It also means £600m for the Northern Hub, £20 million to improve cycling, and unemployment down by 1000 in my constituency since this time last year.

All this is good, but I believe we need to go further. We must remember that the UK still has one of the most centralised governments in the world.

I believe that decisions should be made at the most appropriate level. Sometimes that will be at National or European level, sometimes it would be a City Region, Council, Ward on even estate level.

That does not mean that we need lots of new tiers of Governance and more politicians- most people would not be in favour of that. But we need to enhance accountability at all levels.

It cannot be right that the SNP led Scottish Government takes credit for everything that goes right in Scotland  but blames the Government (or last government) when anything goes wrong.

Similarly, the Manchester Labour run council can’t repackage £1billion of extra Government spend in Manchester as their own, yet pretend they are not in charge when Ofsted say that child safeguarding procedures are inadequate.

The vote in Scotland gives an opportunity to rebalance powers and responsibility across the regions and nations. It is a debate that has been a long time coming.


Advertiser Column: Lib Dem School Dinners Plan Saves £400 Per Year For 13,000 Manchester Parents.

The new school term started last week and so did the Lib Dem policy of providing every child in infant school in England with a free school meal.

If you are one of the 13,000 Manchester parents that have a 5, 6 or 7 year old child at school and used to pay for their school dinners, this will save you about £400 a year per child.

Manchester Council’s catering company, Manchester Fayre, have taken on 130 new staff to cope with the extra demand created because of these reforms.

This is one of the most important changes in our education system for a generation.

A healthy meal at lunchtime for all children in Reception, Year 1 and Year 2 will raise school standards and help families save money.

And it would never have happened without the Liberal Democrats in Government, fighting to cut the cost of living.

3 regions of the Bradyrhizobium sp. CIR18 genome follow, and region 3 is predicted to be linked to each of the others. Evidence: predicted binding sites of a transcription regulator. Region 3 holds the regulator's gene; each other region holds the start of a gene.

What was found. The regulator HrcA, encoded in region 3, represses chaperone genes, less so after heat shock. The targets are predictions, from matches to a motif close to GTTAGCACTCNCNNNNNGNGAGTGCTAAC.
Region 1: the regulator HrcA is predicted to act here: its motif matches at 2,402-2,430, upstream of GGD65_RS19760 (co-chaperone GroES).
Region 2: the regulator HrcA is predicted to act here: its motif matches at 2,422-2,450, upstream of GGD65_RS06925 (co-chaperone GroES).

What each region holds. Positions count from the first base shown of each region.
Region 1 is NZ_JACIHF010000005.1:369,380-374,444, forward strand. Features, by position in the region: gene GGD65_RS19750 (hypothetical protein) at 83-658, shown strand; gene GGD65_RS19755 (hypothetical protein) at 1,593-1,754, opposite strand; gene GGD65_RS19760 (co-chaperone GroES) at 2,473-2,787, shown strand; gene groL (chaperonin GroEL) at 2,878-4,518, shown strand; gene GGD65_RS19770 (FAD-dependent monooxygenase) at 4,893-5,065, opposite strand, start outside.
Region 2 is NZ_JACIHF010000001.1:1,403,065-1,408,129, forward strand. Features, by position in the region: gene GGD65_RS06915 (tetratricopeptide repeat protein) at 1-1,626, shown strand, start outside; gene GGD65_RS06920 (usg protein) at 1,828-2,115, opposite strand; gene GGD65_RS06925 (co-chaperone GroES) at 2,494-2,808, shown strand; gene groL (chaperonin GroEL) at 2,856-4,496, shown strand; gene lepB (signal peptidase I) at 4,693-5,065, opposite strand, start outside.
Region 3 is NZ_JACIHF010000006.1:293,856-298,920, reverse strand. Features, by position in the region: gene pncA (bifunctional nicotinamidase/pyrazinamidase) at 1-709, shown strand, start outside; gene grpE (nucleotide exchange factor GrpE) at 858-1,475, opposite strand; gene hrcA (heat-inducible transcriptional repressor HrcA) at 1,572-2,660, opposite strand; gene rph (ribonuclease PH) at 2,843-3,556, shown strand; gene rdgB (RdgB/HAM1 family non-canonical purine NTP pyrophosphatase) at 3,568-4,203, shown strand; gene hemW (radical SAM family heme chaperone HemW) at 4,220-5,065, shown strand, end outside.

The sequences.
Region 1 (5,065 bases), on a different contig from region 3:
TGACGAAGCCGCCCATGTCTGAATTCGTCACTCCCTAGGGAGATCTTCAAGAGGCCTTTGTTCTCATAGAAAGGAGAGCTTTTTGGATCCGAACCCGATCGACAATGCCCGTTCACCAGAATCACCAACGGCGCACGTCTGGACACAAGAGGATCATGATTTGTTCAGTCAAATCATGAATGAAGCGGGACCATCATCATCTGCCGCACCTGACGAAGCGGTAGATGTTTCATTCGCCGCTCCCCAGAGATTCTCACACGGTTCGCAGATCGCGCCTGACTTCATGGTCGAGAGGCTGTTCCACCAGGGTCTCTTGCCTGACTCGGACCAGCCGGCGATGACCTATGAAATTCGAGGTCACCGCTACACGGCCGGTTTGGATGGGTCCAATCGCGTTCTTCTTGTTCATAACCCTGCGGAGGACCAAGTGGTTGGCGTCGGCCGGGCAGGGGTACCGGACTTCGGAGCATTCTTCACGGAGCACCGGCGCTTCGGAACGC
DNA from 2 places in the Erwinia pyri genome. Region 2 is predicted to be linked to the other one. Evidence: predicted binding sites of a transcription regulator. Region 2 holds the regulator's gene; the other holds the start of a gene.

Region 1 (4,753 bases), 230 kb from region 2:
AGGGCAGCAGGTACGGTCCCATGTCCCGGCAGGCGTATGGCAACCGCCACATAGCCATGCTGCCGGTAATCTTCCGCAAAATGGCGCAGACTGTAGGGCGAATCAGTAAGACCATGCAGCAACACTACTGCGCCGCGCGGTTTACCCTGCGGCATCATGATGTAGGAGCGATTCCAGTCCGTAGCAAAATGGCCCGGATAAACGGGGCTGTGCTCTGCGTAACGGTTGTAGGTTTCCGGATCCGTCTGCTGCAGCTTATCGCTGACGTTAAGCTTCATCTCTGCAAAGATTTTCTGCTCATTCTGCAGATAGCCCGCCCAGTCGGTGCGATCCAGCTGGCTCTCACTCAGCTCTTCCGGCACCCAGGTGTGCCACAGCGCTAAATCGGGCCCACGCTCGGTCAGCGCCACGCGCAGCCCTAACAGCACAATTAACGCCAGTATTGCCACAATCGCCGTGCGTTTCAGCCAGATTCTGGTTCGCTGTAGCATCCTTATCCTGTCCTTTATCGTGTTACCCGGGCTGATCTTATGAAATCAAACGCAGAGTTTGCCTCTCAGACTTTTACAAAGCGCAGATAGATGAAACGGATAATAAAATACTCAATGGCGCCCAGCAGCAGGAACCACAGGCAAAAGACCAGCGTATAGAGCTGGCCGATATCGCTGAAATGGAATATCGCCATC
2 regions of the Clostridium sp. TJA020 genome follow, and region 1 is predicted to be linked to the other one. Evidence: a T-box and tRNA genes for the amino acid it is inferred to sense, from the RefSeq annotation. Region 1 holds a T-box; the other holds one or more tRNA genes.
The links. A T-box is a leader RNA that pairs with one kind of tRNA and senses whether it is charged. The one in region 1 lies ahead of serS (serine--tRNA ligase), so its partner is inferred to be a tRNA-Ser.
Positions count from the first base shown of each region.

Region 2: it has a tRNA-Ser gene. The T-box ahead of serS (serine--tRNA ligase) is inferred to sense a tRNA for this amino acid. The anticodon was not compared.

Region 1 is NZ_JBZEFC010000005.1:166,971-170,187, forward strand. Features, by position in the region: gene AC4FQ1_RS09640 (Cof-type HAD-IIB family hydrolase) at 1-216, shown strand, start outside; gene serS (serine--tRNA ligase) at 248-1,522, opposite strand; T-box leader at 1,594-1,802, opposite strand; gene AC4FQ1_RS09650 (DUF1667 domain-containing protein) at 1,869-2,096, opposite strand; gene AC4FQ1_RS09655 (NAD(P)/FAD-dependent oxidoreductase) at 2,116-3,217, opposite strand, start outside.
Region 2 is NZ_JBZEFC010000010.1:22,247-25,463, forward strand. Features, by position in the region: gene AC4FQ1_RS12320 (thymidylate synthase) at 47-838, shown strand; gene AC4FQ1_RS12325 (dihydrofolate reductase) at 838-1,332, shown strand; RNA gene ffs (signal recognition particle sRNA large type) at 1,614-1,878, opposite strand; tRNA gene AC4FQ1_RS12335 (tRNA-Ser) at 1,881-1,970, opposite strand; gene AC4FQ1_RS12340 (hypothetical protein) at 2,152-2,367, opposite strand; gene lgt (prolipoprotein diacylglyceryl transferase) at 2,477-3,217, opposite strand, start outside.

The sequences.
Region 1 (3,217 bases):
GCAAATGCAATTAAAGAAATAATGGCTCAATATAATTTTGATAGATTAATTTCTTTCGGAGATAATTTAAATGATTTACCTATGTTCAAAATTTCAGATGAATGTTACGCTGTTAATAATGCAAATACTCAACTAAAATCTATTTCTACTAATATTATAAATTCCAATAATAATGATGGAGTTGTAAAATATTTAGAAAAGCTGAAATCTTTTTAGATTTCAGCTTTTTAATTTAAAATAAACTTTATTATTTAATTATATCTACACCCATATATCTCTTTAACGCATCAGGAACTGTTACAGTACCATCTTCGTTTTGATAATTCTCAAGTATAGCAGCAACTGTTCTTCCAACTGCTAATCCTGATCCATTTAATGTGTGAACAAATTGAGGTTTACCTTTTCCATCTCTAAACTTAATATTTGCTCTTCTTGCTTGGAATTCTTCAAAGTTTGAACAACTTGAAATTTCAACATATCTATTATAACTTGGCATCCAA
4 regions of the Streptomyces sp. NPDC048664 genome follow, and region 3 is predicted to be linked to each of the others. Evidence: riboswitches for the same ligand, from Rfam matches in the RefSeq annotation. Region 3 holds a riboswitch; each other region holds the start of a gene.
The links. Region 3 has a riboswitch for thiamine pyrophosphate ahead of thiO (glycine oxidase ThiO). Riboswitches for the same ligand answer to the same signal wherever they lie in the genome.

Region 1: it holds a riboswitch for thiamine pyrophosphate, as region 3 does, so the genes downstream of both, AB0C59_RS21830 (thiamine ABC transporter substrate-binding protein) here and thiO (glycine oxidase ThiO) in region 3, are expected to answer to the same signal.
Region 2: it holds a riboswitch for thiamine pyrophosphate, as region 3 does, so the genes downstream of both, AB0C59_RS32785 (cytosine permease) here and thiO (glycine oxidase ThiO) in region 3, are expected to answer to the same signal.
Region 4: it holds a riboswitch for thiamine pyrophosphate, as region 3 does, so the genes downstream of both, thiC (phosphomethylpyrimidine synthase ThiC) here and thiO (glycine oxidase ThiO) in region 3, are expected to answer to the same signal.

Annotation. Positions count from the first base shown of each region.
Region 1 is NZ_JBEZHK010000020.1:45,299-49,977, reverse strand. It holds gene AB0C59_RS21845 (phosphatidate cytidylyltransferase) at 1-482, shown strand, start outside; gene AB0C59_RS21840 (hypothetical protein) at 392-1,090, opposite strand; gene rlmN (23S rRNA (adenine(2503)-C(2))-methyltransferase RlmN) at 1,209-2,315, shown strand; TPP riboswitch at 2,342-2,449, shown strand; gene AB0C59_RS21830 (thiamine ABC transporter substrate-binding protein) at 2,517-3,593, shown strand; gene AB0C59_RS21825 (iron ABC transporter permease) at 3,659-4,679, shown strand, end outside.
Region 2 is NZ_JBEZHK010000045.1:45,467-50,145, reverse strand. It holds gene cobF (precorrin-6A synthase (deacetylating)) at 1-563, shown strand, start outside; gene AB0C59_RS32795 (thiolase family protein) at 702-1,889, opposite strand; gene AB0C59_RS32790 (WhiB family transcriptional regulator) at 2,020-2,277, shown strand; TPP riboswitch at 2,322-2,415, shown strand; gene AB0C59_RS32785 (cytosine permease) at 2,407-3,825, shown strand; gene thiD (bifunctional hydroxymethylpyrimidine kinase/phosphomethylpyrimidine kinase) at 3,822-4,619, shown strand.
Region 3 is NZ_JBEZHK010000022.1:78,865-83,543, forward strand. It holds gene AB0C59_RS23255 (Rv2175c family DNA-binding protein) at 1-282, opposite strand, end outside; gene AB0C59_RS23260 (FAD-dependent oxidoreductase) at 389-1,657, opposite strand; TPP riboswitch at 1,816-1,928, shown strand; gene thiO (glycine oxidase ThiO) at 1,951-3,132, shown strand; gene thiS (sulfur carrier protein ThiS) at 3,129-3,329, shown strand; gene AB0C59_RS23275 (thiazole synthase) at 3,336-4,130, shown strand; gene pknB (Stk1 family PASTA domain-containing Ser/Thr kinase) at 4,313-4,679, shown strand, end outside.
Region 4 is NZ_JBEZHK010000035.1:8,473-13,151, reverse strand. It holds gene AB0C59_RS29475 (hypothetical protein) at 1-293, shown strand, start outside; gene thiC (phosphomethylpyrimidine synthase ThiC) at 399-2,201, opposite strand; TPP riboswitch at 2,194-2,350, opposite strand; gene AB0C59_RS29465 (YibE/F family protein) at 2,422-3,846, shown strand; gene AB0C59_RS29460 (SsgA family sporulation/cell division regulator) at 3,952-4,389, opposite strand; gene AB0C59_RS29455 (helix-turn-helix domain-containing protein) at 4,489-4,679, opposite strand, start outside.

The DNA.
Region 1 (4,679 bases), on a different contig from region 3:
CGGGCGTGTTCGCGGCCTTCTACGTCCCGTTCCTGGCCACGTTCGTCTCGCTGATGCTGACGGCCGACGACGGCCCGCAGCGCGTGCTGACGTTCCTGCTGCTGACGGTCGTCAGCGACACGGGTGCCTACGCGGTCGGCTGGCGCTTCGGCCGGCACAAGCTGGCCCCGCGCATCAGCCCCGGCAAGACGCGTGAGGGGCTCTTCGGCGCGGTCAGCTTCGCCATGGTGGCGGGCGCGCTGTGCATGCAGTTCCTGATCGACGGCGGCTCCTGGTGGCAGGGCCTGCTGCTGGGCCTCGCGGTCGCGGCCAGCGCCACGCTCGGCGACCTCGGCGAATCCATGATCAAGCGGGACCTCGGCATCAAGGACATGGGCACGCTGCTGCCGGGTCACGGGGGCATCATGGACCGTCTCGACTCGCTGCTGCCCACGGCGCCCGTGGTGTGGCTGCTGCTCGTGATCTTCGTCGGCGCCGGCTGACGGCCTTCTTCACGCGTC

Universal free school meals have been shown to work in the pilot schemes. Providing children with nutritious and delicious meals gives them the fuel they need to excel both inside and outside the classroom.

It also makes them more likely to opt for fruit and vegetables at lunchtime rather than junk food such as crisps and chocolate

It also does much to tackle child poverty. Matthew Reed, Chief Executive of The Children’s Society, an independent, non- aligned charity, said:

“The extension of free school meals to all infants in the country is a positive step in the fight against child poverty.

Our analysis shows that about 160,000 more children in poverty will be getting this vital support as a result of this historic move.

It shows that the Government recognises the hardship that thousands of families are facing.”

Nationally, 1.5million children will benefit. Some have criticised the plan, as not every school will be ready with the facilities to provide a hot meal on day one. However, 98.5% of school were ready, with 99.7% ready by next spring.

This proposal, together with the pupil premium which has led to an extra £20m to Manchester schools, are two policies of which I am very proud.


Advertiser Column: Remembering Ww1 At St Chads, Ladybarn

This column appeared in the Advertiser yesterday. For some reason, they left the words in Bold out of the column, even though I was under the word limit for the column. I think it is essential we learn lessons from conflicts both 100 years ago and more recently.

John Leech MP.

 

One hundred years ago saw the beginning of the First World War, a war that changed the way we live today. It is imperative that we remember the past and commemorate those who gave up their lives so we could be free. Organisations and groups up and down the country have staged events to mark the centenary of Britain entry into First World War. These events have been supported by the Government through the Heritage Lottery Funding.